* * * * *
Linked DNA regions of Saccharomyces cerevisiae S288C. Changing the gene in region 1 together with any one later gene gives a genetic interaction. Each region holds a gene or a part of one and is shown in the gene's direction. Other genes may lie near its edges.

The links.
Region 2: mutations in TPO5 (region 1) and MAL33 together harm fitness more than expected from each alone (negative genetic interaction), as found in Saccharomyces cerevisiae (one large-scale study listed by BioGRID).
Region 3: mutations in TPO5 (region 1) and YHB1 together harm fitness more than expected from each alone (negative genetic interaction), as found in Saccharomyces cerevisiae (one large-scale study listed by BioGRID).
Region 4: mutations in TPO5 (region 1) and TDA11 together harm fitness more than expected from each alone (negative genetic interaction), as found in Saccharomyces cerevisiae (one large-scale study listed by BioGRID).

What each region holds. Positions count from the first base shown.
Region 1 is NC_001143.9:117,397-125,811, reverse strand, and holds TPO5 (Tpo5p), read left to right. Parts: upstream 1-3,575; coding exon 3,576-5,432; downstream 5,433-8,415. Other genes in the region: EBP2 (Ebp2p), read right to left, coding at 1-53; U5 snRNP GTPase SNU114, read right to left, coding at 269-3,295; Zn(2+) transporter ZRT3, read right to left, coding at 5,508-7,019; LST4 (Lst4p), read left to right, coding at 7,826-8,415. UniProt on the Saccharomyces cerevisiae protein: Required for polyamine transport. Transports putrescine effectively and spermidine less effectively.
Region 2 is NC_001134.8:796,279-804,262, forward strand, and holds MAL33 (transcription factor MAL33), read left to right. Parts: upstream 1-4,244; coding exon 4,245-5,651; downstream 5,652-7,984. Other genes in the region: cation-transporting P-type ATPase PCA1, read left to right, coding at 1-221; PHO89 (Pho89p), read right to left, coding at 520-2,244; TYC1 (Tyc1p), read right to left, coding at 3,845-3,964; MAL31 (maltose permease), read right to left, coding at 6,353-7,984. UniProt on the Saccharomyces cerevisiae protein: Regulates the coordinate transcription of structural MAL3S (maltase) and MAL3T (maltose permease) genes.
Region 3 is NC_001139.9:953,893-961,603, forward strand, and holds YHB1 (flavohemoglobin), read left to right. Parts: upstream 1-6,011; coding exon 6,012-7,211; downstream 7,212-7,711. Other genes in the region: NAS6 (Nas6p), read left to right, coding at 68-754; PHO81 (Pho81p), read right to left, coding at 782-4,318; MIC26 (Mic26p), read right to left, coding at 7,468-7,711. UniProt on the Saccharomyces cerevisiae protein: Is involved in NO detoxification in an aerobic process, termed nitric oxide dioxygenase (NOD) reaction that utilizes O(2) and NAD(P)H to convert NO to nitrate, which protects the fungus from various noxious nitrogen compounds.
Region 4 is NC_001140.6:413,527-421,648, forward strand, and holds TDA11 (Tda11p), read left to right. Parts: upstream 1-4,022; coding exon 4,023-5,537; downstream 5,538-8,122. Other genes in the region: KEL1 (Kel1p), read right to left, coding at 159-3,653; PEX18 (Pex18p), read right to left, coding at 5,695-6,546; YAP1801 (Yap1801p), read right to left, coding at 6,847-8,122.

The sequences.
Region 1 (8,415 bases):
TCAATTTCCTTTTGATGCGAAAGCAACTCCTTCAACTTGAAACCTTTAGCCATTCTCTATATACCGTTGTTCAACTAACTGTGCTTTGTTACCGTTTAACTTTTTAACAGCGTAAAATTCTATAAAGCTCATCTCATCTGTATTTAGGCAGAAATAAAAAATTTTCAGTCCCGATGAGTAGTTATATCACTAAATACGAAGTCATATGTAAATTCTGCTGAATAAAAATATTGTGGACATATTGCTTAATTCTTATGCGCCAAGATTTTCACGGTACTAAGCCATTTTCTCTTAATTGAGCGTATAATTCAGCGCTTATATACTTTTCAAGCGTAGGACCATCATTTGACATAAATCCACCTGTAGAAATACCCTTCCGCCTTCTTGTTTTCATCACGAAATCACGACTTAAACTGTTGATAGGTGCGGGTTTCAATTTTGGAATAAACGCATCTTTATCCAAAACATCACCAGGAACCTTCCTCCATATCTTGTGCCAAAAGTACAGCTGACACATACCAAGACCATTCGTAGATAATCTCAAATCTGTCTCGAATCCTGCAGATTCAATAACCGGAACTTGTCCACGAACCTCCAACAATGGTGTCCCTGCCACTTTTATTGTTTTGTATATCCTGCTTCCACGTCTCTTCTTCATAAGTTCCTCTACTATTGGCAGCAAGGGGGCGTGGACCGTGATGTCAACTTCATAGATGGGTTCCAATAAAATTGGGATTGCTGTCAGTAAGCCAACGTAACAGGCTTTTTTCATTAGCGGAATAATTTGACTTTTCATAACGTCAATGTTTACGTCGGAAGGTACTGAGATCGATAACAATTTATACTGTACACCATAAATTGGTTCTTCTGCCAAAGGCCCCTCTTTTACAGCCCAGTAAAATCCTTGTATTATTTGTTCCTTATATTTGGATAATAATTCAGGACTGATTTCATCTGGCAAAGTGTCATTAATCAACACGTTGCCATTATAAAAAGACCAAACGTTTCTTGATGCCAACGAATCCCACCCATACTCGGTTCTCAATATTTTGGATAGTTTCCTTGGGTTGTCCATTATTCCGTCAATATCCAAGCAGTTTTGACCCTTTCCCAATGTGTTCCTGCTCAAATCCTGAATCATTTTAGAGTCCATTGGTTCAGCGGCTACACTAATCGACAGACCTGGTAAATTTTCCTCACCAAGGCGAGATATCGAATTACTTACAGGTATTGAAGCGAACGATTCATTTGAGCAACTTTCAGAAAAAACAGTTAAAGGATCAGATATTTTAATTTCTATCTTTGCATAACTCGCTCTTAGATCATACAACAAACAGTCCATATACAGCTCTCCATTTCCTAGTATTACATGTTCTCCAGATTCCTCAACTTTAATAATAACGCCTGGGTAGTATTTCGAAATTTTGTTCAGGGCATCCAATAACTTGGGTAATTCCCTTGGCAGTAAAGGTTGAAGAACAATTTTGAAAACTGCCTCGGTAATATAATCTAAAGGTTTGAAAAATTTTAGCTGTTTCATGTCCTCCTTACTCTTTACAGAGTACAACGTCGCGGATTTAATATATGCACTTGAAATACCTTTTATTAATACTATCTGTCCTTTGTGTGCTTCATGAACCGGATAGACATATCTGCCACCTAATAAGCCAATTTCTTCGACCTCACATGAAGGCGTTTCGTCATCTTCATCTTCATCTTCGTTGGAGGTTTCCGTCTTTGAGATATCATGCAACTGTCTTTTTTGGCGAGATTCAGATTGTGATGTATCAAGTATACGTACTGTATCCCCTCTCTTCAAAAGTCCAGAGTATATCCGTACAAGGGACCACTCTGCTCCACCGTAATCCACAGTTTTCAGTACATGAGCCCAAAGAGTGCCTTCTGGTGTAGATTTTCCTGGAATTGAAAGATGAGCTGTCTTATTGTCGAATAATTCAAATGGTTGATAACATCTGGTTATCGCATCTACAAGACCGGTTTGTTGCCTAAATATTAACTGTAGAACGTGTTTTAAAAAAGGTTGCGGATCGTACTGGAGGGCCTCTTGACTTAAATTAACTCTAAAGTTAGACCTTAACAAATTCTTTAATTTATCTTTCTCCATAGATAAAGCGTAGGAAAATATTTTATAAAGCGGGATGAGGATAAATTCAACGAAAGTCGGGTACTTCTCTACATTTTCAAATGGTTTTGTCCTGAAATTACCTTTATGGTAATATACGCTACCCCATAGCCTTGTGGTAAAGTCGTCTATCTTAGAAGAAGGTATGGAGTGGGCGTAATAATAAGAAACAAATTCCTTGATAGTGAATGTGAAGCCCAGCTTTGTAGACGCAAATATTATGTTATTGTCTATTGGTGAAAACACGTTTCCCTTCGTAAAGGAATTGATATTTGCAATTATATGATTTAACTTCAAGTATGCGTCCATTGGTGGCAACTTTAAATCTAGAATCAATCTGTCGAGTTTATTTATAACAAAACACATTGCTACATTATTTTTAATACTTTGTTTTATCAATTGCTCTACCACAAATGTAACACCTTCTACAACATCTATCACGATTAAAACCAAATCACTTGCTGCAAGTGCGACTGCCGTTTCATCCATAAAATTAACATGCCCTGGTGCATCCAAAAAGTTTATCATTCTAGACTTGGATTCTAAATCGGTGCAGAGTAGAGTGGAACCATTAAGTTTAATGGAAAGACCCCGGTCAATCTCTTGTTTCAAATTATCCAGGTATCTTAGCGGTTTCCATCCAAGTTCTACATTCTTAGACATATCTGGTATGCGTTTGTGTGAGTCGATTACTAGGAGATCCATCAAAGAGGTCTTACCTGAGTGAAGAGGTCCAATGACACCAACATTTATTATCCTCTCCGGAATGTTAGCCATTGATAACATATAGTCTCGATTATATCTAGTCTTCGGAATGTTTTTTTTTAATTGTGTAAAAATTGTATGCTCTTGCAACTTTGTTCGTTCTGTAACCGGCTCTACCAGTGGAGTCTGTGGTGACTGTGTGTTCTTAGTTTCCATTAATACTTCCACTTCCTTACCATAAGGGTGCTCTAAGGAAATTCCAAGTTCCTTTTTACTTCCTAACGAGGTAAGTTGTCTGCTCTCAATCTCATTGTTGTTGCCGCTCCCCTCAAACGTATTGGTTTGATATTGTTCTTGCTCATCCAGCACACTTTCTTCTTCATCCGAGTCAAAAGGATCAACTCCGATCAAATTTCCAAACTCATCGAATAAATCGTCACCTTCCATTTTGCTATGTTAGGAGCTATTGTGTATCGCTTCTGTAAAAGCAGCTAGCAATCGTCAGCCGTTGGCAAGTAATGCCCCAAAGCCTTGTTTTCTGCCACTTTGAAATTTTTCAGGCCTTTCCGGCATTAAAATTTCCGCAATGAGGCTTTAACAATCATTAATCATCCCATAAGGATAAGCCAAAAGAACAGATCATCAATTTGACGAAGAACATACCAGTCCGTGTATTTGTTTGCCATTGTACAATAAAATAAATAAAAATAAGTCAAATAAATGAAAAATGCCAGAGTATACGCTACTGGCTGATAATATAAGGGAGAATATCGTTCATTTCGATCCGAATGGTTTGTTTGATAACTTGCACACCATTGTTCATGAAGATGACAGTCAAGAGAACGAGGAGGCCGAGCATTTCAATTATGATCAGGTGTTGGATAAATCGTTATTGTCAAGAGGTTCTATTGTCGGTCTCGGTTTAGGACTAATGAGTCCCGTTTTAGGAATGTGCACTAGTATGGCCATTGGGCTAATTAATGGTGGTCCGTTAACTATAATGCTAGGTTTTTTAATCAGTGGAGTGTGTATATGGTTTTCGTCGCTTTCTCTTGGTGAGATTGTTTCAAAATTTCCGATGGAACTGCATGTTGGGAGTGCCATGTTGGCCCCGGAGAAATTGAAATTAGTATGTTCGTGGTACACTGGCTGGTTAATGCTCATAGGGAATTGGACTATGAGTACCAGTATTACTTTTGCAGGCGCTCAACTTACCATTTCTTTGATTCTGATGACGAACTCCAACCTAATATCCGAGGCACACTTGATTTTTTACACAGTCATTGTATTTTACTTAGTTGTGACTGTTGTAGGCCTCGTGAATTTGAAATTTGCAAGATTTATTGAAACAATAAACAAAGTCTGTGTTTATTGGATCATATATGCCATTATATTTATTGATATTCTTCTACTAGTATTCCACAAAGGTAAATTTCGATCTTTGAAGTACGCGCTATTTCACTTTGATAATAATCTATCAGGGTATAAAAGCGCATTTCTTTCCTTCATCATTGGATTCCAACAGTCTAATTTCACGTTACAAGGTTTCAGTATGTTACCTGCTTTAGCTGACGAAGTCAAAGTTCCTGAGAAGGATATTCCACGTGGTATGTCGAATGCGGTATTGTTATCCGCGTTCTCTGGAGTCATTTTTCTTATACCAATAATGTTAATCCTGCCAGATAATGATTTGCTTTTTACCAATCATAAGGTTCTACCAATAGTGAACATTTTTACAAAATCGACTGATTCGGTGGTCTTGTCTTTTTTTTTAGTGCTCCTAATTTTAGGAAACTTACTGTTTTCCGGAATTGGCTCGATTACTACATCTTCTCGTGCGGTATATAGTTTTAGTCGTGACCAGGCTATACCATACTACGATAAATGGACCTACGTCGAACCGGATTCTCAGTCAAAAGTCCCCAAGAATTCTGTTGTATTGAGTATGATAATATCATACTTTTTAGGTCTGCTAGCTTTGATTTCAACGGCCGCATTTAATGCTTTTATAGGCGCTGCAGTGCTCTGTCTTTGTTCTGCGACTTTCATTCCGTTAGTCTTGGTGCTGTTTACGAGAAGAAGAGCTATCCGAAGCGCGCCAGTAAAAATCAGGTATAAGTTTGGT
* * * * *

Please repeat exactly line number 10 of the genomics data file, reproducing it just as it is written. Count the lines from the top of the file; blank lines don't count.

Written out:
Region 4 is NC_001140.6:413,527-421,648, forward strand, and holds TDA11 (Tda11p), read left to right. Parts: upstream 1-4,022; coding exon 4,023-5,537; downstream 5,538-8,122. Other genes in the region: KEL1 (Kel1p), read right to left, coding at 159-3,653; PEX18 (Pex18p), read right to left, coding at 5,695-6,546; YAP1801 (Yap1801p), read right to left, coding at 6,847-8,122.